Agents of Impact | December 9, 2022

Eric Berlow, Vibrant Data Labs: Visualizing the flows of climate finance

Amy Cortese
ImpactAlpha Editor

Amy Cortese

“I love complexity,” says Berlow, founder of Vibrant Data Labs, a “social impact data science” group. An ecologist and data nerd, Berlow spent years studying the dynamics of complex systems, from food webs and natural ecosystems to friendship ties (Berlow, naturally, has a visual map of his project portfolio).

His latest project: using machine learning to map the flows of capital to climate mitigation and adaptation. Berlow partnered with ImpactAlpha, One Earth and others to launch the Climate Finance Tracker to visualize funding for climate solutions, from grants to venture capital.

Turning gaps into opportunities with the Climate Finance Tracker 

“There’s going to be trillions of dollars in investments in climate over the next decade,” says Berlow. “If we can bring evidence and data to bear on those decisions to be more strategically impactful, that’s our goal.”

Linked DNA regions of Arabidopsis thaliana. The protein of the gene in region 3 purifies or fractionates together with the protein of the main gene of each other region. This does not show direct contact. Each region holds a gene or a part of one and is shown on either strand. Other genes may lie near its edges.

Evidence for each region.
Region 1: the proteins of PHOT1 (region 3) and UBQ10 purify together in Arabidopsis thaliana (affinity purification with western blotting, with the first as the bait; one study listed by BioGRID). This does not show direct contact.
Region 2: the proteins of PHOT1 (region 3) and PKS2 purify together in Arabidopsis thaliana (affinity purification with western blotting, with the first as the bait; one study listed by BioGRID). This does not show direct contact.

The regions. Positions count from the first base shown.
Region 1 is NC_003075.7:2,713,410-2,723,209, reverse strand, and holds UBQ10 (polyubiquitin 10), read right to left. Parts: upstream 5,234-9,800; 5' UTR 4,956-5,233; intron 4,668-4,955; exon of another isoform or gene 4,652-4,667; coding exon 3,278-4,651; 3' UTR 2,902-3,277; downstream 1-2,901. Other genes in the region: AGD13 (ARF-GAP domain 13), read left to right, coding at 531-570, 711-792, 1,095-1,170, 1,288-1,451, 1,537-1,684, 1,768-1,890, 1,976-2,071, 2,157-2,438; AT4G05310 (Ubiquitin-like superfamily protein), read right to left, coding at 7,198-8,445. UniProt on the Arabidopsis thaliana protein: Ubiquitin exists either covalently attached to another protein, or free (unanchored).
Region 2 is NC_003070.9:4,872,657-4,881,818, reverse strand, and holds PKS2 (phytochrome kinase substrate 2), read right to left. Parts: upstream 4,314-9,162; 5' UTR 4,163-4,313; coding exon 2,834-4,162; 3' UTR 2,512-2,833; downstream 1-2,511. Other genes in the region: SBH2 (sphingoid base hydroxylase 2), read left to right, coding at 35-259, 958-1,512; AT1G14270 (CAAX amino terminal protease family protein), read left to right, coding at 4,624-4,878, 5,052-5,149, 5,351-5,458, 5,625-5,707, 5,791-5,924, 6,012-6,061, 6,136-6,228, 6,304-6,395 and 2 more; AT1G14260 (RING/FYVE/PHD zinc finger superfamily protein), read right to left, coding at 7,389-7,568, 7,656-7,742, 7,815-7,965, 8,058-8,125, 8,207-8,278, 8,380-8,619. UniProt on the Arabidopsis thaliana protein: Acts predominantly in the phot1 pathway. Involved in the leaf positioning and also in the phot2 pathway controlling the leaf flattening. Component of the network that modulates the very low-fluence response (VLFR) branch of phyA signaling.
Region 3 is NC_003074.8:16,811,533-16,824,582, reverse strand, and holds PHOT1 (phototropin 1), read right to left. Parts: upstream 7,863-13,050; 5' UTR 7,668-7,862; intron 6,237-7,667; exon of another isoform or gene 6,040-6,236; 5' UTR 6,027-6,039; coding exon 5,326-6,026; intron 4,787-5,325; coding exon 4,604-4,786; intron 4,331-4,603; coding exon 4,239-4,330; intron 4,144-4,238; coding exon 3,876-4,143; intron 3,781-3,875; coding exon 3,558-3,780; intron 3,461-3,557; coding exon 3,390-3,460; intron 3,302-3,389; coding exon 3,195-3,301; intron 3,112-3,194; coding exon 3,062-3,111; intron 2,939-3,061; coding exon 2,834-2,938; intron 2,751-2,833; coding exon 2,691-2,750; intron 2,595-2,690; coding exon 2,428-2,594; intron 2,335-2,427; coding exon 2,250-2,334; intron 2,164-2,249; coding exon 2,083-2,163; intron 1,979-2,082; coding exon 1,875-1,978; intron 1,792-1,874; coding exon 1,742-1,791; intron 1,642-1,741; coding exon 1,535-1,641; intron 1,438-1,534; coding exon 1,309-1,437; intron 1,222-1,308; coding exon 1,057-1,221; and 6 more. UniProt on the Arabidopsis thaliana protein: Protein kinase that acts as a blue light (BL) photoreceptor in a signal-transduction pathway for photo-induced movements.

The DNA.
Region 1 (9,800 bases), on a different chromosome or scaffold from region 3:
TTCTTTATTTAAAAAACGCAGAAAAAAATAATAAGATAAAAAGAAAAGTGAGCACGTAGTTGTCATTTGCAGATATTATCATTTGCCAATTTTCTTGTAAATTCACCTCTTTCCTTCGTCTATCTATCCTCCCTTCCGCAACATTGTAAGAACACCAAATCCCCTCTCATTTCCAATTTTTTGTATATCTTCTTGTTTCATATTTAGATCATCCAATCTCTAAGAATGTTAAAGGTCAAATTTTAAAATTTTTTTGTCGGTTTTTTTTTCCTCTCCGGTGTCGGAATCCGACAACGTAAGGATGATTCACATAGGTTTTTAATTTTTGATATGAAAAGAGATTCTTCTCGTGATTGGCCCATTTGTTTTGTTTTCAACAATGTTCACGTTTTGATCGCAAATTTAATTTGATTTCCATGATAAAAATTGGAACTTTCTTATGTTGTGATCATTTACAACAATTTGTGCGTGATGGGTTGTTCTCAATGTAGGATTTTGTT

This week, Berlow debuted a second version of the tracker, using a bottom-up natural language engine to map climate finance flows in low- and middle-income countries. The new tracker was developed in partnership with nonprofit research institute RTI International. Like the earlier U.S. map, it’s hosted on ImpactAlpha. Berlow identified $50 billion in climate-related grants and venture capital to Africa and Latin America over three years, skewing towards agriculture- and nature-based solutions.

Both maps help foundations and fund managers identify funding gaps and point their capital where it can be most effective. “It gives us a really honest look at, are we making a difference on the ground or are we just living in an aspirational world?” RTI’s Avery Ouellette said when the map was previewed at the COP27 climate summit last month.

Berlow is improving the prototypes (share your feedback). But already, they are bringing simplicity and logic to a complex problem. “The more you step back and embrace complexity,” he said in his 2010 TED Talk at Oxford University, “the better chance you have of finding simple answers.”